California virus hospitalizations could surge in next month

FILE - In this April 1, 2020, file photo, Dr. Mark Ghaly, secretary of the California Health and Human Services, gestures to a chart showing the impact of the mandatory stay-at-home orders, during a news conference in Rancho Cordova, Calif. Dr. Ghaly urged state residents to renew their efforts to prevent spread of the coronavirus amid some troubling trends, Friday, Sept. 25, 2020. Ghaly said infection rates are rising in some areas and one state model projects hospitalizations, now at their lowest level since early April, could increase nearly 90% in the next month. (AP Photo/Rich Pedroncelli, Pool, File)
FILE - In this April 1, 2020, file photo, Dr. Mark Ghaly, secretary of the California Health and Human Services, gestures to a chart showing the impact of the mandatory stay-at-home orders, during a news conference in Rancho Cordova, Calif. Dr. Ghaly urged state residents to renew their efforts to prevent spread of the coronavirus amid some troubling trends, Friday, Sept. 25, 2020. Ghaly said infection rates are rising in some areas and one state model projects hospitalizations, now at their lowest level since early April, could increase nearly 90% in the next month. (AP Photo/Rich Pedroncelli, Pool, File)

SACRAMENTO, Calif. – California has begun to see concerning upticks in coronavirus data after a sustained period of decline, the state's top health official said Friday, urging people to renew efforts to prevent spread.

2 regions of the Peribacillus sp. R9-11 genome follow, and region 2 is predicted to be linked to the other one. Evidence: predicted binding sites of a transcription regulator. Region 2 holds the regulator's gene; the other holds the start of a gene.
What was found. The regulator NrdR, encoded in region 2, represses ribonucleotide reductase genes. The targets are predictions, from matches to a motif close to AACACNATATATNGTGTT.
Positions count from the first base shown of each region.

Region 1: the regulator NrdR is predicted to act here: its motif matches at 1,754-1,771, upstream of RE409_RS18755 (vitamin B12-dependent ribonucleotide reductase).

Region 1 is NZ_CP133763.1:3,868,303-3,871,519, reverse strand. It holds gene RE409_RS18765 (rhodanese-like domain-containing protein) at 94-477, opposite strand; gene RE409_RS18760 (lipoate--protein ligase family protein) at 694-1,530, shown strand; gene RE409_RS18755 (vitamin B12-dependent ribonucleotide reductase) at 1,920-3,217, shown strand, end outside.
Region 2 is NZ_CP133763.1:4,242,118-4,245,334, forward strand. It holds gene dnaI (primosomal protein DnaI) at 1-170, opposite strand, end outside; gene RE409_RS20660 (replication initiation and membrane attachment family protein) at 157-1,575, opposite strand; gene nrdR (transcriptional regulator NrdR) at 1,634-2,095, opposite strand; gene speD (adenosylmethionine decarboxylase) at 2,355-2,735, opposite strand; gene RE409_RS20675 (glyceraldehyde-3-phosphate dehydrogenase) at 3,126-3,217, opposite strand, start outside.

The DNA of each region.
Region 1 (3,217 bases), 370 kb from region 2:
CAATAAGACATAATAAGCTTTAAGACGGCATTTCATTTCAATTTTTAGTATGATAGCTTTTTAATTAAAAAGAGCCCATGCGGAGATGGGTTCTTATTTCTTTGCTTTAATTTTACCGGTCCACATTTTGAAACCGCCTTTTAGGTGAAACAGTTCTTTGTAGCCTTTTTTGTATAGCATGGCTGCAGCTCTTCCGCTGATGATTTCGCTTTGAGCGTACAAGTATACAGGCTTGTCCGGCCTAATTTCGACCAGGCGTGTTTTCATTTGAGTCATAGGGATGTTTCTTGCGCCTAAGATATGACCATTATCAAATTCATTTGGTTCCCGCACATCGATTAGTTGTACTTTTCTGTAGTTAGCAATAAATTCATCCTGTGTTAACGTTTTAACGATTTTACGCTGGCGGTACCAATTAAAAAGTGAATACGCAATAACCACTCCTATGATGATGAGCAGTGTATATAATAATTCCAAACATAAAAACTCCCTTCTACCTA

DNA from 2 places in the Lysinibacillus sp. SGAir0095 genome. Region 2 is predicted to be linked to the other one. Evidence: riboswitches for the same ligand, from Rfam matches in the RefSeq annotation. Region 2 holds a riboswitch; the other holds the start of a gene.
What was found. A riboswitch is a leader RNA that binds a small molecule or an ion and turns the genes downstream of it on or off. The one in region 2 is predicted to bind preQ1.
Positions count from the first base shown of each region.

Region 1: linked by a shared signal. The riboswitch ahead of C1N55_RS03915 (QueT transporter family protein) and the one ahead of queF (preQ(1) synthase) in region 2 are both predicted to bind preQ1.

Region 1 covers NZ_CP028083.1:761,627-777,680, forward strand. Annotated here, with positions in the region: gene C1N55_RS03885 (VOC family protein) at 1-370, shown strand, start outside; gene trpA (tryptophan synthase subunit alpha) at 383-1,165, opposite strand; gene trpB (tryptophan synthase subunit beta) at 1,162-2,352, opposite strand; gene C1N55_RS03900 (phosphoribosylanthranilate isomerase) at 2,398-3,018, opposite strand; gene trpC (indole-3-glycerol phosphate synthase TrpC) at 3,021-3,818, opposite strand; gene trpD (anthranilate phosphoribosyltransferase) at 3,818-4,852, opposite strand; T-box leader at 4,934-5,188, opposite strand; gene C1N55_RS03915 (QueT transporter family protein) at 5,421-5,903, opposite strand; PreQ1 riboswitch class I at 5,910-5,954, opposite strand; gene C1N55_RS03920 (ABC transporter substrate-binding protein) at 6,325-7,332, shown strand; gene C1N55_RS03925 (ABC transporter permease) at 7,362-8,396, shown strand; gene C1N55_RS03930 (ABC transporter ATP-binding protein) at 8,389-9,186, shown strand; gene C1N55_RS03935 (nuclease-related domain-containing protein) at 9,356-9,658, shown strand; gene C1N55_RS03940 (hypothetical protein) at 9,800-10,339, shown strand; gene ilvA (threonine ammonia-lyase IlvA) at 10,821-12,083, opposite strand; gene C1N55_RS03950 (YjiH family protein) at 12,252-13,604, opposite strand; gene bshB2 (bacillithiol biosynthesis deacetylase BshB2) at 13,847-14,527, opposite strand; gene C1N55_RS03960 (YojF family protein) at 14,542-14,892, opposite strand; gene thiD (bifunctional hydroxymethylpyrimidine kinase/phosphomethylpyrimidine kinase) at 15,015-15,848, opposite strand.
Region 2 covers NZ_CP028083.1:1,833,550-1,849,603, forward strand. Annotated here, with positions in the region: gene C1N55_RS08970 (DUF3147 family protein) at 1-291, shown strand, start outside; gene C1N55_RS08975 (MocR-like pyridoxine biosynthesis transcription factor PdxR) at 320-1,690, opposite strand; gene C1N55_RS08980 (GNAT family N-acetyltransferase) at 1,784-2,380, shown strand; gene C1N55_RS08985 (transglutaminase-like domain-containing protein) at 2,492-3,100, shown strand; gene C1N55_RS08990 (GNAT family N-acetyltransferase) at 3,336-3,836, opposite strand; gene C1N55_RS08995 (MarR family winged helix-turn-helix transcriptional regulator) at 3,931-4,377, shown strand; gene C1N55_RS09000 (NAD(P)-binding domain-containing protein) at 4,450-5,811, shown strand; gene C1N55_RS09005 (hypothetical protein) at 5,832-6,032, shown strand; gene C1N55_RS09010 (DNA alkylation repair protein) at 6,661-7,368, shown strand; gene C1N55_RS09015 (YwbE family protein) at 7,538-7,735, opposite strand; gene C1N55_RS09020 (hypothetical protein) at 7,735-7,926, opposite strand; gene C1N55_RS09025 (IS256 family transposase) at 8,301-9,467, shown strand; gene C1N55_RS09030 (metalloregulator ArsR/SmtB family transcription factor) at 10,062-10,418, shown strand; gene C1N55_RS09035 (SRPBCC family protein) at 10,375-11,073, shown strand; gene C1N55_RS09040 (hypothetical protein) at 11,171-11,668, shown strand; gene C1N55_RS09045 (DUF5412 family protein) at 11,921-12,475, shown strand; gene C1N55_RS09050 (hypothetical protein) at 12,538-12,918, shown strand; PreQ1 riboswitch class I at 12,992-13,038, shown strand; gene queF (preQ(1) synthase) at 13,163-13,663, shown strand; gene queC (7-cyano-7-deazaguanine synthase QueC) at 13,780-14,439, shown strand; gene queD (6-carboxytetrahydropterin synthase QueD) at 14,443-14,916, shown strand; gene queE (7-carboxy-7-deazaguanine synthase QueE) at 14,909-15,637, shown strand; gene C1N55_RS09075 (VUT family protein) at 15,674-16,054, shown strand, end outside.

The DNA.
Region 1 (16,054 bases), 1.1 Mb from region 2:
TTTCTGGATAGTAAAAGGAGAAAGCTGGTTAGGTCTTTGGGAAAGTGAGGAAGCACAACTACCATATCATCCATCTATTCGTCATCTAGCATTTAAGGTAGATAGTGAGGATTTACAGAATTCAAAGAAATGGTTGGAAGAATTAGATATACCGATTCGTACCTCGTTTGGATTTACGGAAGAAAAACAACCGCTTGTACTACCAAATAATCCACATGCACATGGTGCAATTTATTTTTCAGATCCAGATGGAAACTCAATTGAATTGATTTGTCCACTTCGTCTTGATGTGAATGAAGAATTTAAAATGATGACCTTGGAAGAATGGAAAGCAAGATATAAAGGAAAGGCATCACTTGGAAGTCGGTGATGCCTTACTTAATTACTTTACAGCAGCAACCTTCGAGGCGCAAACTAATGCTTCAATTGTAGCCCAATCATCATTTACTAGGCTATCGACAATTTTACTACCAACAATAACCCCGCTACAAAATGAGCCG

The increases include the rate of cases per capita, hospital emergency department visits for COVID-19 and new hospitalizations for confirmed or suspected cases, California Secretary of Health and Human Services Dr. Mark Ghaly said.

The trends appear to be attributable to gatherings and activities around the Labor Day holiday, Ghaly said. Other factors could include the recent reopening of businesses and massive wildfires that forced evacuations and millions to change their routines because of unhealthy air.

A troubling short-term forecast sees an 89% increase in COVID-19-related hospitalizations from the current 2,578 — the lowest figure since early April — to just under 5,000 by Oct. 25, Ghaly said. An added concern is the upcoming flu season.

Ghaly noted that the state was heading into another hot weekend, which could lead to more people congregating with others and providing more opportunities for transmission of the virus.

“I think our key message today is continue to do what helped us get to a lower risk. safer, lower transmission environment across our state,” he said.

Ghaly urged people to wear face coverings, maintain physical distancing, avoid mixing with others, get a flu shot and to “use good judgment.”

“All of those tools that we have in our toolkit should be used this weekend and moving forward so we can really bring these upward trends back down, and even bring them further down,” he said.